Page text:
There are a number of different types of worms that infect horses including bloodworms, tapeworms, large and small red worms, lungworm, pinworms, hairworms, stomach hairworms, neck threadworms, and bots. One of the most common (and most resistant) types of worms in horses is the bloodworm.
Bloodworms are the larvae of the midge family Chironomidae and they can grow up to 6 mm/0.2 inches in length. Because their blood plasma contains haemoglobin, most bloodworms are red in color. While the most recognizable physical characteristic of the bloodworm is its red color, not all bloodworms are red. Some are green and others may have blue bands. Green bloodworms get their color from their environment. Also spelled “hemoglobin,” haemoglobin increases its ability to take up oxygen. The bloodworm (larvae) commonly burrows in the oxygen-poor mud bottom of pools and rivers, so haemoglobin is of great value to the larvae.
Bloodworms have a distinct head and segmentation is pronounced on the abdomen. Prolegs or “leg like” projections can be found on the first thoracic and last abdominal segments of the bloodworm. The gills are on the last abdominal segment of the bloodworm. Gills can also be found on the segment preceding the last segment. Bloodworms typically frequent surface waters.
Although bloodworms frequent surface waters, they thrive in the horses’ body. Bloodworms may enter the horses body through ingested food or water. They travel by way of the blood vessels to the aorta. The aorta feeds the intestinal tract. The bloodworm matures in the horses’ intestinal tract and then it makes its way into the intestines to lay eggs. Bloodworms can cause inflammation, aneurysms, and colic. Other symptoms of bloodworms in horses include:
- Tail rubbing
- Stomach ulcers
- Weight loss
- Cough/nasal discharge
- Poor appetite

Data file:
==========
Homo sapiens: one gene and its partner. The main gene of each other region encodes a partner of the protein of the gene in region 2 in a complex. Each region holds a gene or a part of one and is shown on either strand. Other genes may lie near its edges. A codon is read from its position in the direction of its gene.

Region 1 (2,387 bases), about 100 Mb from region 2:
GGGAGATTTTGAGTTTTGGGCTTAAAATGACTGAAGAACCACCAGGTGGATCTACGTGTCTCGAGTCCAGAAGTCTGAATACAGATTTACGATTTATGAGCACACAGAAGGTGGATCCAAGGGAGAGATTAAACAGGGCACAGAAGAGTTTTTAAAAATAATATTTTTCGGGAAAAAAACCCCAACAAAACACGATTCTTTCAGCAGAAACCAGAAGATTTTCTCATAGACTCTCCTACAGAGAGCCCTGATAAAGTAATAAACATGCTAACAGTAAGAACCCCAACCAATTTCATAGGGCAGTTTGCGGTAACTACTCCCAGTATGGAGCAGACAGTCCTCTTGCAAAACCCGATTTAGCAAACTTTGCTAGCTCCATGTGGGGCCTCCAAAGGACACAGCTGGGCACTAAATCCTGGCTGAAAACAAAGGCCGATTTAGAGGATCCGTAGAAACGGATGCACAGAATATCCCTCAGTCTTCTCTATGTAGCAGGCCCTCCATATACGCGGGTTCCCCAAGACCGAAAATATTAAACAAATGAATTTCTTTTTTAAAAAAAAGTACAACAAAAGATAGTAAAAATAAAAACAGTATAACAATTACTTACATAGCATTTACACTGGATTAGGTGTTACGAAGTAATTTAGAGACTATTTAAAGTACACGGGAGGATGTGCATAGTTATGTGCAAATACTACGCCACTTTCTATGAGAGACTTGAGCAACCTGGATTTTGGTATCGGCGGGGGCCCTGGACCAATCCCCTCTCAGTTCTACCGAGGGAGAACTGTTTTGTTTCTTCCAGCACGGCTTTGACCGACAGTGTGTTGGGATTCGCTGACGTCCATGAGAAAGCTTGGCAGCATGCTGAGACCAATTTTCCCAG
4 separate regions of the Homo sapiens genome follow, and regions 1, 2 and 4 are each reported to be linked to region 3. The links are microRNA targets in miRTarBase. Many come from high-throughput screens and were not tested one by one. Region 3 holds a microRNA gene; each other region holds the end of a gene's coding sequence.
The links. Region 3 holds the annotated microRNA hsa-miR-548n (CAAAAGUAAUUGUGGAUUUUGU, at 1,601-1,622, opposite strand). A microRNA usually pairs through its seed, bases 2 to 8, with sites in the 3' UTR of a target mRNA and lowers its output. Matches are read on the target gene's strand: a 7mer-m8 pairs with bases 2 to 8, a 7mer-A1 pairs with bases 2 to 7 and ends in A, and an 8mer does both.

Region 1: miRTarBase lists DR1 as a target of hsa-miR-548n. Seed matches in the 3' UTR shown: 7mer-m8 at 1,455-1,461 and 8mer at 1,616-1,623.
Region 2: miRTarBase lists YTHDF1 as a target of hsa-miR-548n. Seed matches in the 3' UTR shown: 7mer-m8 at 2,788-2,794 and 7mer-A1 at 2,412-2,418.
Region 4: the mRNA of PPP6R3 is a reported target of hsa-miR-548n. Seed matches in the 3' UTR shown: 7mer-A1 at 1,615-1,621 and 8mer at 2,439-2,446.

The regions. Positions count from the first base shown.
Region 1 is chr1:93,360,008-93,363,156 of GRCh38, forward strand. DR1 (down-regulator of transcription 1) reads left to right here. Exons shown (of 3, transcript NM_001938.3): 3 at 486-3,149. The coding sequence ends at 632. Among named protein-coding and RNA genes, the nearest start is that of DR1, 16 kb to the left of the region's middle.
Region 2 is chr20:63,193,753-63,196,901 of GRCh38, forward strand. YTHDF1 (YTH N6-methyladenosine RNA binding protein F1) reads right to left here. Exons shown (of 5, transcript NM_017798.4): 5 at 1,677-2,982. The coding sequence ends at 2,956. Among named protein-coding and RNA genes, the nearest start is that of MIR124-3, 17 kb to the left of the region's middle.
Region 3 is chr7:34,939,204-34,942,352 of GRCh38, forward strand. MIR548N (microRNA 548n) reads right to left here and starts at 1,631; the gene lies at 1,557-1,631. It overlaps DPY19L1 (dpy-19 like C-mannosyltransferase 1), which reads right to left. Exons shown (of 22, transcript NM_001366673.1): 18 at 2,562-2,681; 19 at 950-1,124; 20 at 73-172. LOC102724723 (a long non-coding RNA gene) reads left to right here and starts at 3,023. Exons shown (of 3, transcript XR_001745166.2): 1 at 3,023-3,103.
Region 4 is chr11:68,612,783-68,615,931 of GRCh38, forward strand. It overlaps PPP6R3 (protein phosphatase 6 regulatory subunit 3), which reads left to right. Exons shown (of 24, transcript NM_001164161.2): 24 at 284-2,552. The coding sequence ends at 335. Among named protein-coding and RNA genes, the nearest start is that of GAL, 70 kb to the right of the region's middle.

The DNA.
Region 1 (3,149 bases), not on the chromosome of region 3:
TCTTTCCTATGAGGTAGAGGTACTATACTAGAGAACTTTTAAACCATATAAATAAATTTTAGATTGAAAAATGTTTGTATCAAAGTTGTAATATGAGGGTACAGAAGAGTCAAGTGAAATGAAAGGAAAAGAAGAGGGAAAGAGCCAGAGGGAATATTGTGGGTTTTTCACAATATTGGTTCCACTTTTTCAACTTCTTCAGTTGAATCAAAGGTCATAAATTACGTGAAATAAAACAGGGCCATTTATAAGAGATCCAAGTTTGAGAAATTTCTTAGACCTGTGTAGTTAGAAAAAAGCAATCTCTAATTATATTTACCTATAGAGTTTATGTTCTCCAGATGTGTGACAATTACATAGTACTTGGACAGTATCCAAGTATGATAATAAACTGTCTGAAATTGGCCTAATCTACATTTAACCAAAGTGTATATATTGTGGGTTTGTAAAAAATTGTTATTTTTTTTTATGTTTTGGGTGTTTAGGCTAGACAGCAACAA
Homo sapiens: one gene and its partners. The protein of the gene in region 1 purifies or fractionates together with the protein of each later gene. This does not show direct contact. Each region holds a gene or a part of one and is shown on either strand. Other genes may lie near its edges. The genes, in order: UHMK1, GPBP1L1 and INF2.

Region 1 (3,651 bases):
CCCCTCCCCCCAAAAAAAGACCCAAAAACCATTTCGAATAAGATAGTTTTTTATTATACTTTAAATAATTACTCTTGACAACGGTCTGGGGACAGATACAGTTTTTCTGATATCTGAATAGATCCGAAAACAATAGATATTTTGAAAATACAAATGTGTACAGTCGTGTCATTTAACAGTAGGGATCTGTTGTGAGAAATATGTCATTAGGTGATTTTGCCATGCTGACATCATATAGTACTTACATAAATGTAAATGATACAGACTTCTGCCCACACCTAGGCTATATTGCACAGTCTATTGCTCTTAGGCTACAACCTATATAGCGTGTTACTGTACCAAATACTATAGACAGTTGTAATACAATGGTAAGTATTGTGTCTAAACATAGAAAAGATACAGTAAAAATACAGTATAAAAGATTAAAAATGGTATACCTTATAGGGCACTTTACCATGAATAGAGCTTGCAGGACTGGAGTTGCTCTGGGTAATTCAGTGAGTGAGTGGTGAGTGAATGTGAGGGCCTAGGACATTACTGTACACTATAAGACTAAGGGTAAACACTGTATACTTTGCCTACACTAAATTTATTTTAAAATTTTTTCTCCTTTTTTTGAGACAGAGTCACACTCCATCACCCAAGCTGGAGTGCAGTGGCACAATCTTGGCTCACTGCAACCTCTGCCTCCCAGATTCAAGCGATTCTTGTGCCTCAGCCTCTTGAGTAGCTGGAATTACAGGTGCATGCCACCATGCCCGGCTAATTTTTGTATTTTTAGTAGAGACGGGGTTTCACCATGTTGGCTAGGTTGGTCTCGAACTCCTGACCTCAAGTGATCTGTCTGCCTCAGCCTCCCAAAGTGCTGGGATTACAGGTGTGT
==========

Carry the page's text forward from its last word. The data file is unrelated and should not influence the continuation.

- Rough coat
- Recurrent colic
Because bloodworms are nearly impossible to eliminate in pastures and surface water, according to American Horse Rider Magazine, the best way to protect your horses from bloodworms is by creating “a good prevention program.” American Horse Rider suggests “putting your animal on a proper treatment schedule that runs every 30 to 45 days once the foal reaches one or two months of age.” In addition, you should visit your vet on a semi-annual basis to conduct a fecal egg count. By doing this, you will have the information needed to adjust your de-worming program if it is not effective. AHR also suggests rotating “different animals into your pasture to break the parasites’ lifecycle.” This way, you will have a good chance of “staying ahead of the game.”
Although complete elimination of bloodworms in pastures and surface waters is nearly impossible, it is possible to control bloodworm populations. You can help control populations by not spreading manure in pastures. If you must use manure, break up manure clumps during the dry, summer months. Bloodworms cannot survive dryness and heat. You can also remove manure from the pasture at least once a week.
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